Torrey began the research for this project over a year ago when a visit to Erie County Jail in Buffalo, New York left him stunned. Upon arrival, he found what he believed to be a paranoid schizophrenic and bipolar inmate who had been sitting in his cell hallucinating for over a year. Without treatment he’d gone ballistic, cutting down tension polls that wiped out electricity in hundreds of homes nearby. Solitary confinement, Torrey says, was likely his next home.
During the 50s, the total number of beds in America’s psychiatric state-run hospitals neared 559,000. Today, the number of beds is down to roughly 35,000.
While TAC’s study—titled The Treatment of Persons With Mental Illness in Prisons and Jails—isn’t the first of its kind, it’s notable for two reasons: it’s the first to analyze the data by state, and it’s the most recent illustration that the problem is growing more acute. Some states, such as New York, operate satellite mental health units, providing treatment to upwards of 16,000 inmates at 28 different state prisons. A 2011 study estimated that of the 12,200 inmates at Riker’s Island, ⅓ of the men and ⅔ of the women are mentally ill.
The driving force behind the decrease in available beds, and thus reliable care, seems fueled entirely by money. In an effort to save taxpayer dollars, states have been decreasing the number of beds in their psychiatric hospitals for decades. It’s a practice Folley doubts saves any taxpayer money—and, owing to the high cost of prisons, may cost them more. “The idea that we’re saving money by emptying hospitals is a complete myth. Taxpayers are not saving any money this way.”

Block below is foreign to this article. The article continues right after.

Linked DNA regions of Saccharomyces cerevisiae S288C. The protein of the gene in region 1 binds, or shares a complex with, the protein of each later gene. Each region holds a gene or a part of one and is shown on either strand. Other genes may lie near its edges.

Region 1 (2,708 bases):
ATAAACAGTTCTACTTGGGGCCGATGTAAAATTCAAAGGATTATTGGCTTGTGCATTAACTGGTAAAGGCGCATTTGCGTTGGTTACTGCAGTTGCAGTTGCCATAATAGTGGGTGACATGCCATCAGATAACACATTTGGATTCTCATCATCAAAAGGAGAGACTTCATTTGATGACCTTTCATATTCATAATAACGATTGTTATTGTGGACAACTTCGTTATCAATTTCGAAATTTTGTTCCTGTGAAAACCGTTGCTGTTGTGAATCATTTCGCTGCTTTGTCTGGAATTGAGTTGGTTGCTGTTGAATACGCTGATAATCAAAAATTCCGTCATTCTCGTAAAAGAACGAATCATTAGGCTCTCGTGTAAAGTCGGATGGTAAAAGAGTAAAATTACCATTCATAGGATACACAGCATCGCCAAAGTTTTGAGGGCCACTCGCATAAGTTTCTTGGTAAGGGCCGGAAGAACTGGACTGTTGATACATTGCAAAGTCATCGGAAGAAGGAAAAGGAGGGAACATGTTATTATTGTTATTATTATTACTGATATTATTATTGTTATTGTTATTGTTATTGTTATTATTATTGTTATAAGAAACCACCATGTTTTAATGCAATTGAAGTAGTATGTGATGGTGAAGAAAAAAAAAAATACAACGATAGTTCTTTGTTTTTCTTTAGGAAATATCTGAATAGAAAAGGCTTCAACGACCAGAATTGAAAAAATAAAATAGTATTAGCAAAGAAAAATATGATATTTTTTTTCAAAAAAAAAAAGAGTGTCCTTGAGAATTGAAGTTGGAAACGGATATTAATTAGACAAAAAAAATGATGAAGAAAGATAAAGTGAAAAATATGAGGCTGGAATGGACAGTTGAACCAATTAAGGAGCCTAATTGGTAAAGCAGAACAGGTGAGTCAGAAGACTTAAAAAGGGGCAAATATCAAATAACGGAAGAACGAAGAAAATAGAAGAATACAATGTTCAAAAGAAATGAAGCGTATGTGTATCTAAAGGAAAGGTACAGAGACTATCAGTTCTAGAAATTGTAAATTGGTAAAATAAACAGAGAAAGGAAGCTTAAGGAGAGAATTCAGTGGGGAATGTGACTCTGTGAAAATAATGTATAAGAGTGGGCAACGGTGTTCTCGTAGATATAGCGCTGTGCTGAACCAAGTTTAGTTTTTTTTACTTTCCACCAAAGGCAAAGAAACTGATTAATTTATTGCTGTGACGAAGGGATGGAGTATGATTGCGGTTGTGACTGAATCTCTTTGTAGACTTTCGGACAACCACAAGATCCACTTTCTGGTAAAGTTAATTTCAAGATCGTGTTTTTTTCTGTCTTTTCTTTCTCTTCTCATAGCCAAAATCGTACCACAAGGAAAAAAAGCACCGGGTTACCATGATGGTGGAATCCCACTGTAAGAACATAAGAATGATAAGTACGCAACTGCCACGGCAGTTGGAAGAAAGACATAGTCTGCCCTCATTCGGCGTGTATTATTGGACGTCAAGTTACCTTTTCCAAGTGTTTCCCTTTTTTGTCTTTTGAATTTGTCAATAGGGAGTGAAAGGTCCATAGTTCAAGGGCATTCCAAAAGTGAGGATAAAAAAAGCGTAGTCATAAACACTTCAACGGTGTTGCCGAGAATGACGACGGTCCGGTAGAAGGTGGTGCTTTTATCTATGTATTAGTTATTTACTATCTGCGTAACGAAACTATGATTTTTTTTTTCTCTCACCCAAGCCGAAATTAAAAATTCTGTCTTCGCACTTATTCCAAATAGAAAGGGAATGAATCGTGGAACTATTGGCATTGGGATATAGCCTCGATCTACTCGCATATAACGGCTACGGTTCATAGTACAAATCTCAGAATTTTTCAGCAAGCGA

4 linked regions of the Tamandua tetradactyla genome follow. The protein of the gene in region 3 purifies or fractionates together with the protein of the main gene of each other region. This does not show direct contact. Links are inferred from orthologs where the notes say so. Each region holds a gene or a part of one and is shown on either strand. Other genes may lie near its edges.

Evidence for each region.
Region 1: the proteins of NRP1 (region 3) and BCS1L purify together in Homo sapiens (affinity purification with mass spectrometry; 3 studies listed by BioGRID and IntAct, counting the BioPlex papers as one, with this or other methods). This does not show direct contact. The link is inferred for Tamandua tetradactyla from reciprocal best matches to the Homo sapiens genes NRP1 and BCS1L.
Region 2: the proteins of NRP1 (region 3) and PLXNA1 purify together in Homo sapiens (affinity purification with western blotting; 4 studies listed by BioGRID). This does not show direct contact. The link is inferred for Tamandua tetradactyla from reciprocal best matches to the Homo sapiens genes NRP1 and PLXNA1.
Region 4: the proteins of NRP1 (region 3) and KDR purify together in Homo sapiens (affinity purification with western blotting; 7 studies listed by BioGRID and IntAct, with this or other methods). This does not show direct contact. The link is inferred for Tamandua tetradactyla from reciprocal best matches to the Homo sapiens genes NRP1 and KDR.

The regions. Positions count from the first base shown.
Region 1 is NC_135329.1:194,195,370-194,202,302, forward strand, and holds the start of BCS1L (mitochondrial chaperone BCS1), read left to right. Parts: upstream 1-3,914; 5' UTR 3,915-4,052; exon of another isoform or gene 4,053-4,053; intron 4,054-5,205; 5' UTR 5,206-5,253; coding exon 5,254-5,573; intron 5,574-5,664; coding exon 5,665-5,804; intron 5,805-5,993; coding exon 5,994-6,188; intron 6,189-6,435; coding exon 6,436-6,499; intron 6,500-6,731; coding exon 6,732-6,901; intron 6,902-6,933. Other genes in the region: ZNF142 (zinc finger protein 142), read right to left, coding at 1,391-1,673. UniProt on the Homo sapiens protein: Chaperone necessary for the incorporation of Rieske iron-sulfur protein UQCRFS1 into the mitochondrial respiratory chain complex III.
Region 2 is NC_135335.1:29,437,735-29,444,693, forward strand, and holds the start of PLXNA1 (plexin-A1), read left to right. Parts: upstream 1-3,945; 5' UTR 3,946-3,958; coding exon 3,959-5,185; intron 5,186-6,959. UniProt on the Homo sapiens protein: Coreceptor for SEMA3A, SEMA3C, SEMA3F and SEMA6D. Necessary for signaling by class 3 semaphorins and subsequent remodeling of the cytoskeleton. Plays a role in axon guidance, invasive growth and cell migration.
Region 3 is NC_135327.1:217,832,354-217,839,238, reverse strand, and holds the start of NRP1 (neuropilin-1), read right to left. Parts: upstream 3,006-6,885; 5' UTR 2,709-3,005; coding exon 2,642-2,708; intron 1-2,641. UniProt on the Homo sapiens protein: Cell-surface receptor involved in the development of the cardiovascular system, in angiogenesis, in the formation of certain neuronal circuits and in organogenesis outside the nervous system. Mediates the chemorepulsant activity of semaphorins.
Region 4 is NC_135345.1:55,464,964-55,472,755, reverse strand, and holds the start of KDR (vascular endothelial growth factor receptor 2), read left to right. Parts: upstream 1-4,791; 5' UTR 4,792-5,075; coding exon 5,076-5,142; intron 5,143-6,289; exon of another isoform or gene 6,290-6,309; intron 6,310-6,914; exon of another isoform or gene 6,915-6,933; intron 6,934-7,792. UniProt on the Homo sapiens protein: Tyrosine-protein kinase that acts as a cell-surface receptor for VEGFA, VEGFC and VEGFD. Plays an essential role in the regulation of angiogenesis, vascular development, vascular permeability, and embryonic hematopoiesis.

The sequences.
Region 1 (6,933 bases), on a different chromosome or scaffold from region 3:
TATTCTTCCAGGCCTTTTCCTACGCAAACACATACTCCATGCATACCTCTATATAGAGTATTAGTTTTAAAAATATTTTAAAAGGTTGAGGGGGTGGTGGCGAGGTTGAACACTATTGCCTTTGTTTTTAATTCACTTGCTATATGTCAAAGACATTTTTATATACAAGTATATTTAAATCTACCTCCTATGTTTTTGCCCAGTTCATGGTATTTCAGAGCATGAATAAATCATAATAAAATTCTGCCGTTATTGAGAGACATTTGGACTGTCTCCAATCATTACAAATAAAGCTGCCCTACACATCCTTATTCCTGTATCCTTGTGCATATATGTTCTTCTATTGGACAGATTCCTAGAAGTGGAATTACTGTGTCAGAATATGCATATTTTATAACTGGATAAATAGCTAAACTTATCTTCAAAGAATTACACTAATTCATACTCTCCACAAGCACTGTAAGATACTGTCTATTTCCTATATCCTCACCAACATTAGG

A longstanding issue in America, the problem is undoubtedly reaching new highs. During the 50s, the total number of beds in America’s psychiatric state-run hospitals neared 559,000. Today, the number of beds is down to roughly 35,000. With a population almost double what it was in the 50s, this means that the majority of mentally ill are left with two options: jail or the street. “I know of police officers who have stumbled on homeless who are mentally ill and completed debilitated. They put them in jail—just to keep them safe,” Torrey says.
Among the roadblocks to providing beneficial treatment is getting the prisoners themselves to admit they need help. In 31 states, a provision is in place allowing the prison to forego consent and offer involuntary treatment that includes medicine and therapy. For the other 19, things are more complicated, often requiring a court order and approval from a committee to proceed.
In the past six months, The White House has displayed an increased concern for the issue. In September, Vice President Joe Biden announced a $100 million plan aimed at increasing the availability of mental health services, a direct result of the increase in mass shootings in America. It’s a smart move. A Gallup poll from September revealed that 48 percent of Americans blame gun violence on our flawed mental health system.
“Why doesn’t anybody care?” Torrey asks aloud. “That’s more of a political issue. What most people don’t understand is that the great majority of mentally ill in prison don’t need to be there.”